South African Judge, Legodi, said today in court that that he was setting aside the moratorium on the domestic trade in rhino horns due to “substantial non-compliance” regarding consultation and stakeholder involvement.
John Hume and Johan Kruger brought the case to court earlier this year. Today judgment was found in favor of lifting the ban.
Albina Hume, who runs the Future4rhino Facebook page, and her husband have been fighting to lift the trade ban on Rhino.
In a statement she made to this reporter via Facebook, she said in early November, "Saving rhinos on the ground and living the rhino wars on a daily basis is a challenge not many have experienced."
She went on to say that, it is a "stressful exercise." They work on the ground with their rhinos while "activists keep on fighting about ideas on how to save the rhino. The war on trade in rhino horn has failed to stop the use of horn, simple as that."
Today, they won a court case that could mean that once permits and license fees are negotiated with the ministry of the environment, that they will be free to trade their rhino horns.
Albina and her husband John, farm in an area near Kruger National Park, and are one of the largest commercial breeders of rhinos in the world. It was costing him three to five million South African Rand every month to maintain the security needed to keep them alive.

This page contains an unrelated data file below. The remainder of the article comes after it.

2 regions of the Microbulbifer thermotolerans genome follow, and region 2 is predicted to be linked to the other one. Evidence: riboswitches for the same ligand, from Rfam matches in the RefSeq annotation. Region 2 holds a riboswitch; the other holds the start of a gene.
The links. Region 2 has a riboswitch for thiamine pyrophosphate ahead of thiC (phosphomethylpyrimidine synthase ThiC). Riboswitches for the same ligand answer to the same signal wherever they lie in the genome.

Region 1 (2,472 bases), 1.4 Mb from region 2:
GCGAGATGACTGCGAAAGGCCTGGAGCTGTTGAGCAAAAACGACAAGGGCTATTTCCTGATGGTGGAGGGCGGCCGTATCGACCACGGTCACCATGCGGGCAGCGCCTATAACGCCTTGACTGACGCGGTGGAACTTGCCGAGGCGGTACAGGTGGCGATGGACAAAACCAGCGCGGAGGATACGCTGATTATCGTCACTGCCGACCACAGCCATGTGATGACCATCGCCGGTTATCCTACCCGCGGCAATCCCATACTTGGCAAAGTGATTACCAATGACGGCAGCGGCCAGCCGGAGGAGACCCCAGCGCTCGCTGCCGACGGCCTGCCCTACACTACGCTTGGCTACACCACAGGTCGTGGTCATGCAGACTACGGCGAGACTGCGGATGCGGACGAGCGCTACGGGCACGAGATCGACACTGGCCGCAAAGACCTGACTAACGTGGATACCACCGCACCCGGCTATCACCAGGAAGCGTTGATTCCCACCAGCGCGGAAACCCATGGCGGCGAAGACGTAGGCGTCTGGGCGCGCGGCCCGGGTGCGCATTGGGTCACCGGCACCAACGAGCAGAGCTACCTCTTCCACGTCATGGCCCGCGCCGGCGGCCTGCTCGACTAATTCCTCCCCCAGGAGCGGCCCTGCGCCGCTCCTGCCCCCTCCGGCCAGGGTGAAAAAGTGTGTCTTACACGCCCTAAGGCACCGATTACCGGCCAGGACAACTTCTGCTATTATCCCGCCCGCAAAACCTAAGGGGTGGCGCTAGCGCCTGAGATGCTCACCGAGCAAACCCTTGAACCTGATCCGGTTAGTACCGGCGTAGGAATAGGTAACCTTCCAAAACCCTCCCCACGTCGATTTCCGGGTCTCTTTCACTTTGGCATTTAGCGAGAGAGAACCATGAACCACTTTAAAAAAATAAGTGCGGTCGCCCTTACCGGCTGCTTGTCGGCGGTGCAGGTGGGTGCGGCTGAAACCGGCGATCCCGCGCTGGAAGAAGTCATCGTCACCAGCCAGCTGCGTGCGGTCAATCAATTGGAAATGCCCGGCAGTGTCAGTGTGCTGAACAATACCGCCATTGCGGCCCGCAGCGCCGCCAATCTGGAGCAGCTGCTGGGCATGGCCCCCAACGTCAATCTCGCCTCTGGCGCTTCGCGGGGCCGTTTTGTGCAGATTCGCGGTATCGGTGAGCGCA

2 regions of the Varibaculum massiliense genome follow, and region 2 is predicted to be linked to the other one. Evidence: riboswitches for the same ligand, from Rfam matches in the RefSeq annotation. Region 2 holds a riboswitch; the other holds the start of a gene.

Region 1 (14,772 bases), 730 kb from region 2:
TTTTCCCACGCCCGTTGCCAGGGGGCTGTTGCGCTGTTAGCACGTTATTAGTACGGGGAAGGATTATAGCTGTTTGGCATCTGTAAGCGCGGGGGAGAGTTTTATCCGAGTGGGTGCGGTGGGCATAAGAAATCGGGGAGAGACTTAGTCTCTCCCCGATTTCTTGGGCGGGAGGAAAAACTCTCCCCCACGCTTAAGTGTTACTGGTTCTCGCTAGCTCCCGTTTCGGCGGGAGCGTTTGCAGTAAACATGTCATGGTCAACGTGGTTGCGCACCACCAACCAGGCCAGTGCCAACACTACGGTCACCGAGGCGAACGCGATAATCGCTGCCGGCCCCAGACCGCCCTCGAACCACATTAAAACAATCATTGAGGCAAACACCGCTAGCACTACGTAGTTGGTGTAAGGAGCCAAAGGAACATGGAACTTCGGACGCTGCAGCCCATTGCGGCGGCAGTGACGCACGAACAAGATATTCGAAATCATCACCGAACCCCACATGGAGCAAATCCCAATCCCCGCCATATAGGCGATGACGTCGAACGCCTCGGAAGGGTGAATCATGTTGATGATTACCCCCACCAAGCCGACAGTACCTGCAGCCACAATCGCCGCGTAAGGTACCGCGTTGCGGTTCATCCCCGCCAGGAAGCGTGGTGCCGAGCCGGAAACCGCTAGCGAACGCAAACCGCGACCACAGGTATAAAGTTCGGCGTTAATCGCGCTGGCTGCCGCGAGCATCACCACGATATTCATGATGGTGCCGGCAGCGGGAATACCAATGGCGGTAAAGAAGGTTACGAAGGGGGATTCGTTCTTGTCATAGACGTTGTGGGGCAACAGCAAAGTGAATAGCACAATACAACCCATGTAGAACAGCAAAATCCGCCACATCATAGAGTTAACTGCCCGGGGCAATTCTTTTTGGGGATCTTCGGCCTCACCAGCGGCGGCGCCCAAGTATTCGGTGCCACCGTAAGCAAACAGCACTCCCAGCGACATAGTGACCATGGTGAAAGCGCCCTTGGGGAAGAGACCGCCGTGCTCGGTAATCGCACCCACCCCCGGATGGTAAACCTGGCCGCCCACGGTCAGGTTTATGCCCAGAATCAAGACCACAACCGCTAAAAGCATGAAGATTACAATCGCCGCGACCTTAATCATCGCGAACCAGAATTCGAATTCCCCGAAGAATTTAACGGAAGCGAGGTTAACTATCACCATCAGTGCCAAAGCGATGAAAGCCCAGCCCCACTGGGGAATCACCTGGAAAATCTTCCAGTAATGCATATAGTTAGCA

While the pro-trade camp will be celebrating, this court decision is likely to spark off international outrage. Facebook fury rages with comments that include:
· This is a total disaster for wildlife. The elephants will be next for tusks, lions for skins.
· THIS destroys any chance of the survival of Rhino. Lodges will be selling the horns like hot cakes
· What? Open season on rhinos?
· Sad judgment of the year
The domestic ban on rhino was declared in 2009, but people who had invested in rhino were upset because there was no notice in the newspapers. At the time, the Minister of the Environment said that they had published the notices in the Government gazettes.The Minister of the environment has said they will appeal the finding of the court. She said in a statement that, "It must be emphasized that all trade in rhino horn will be subjected to the issuing of the relevant permits.".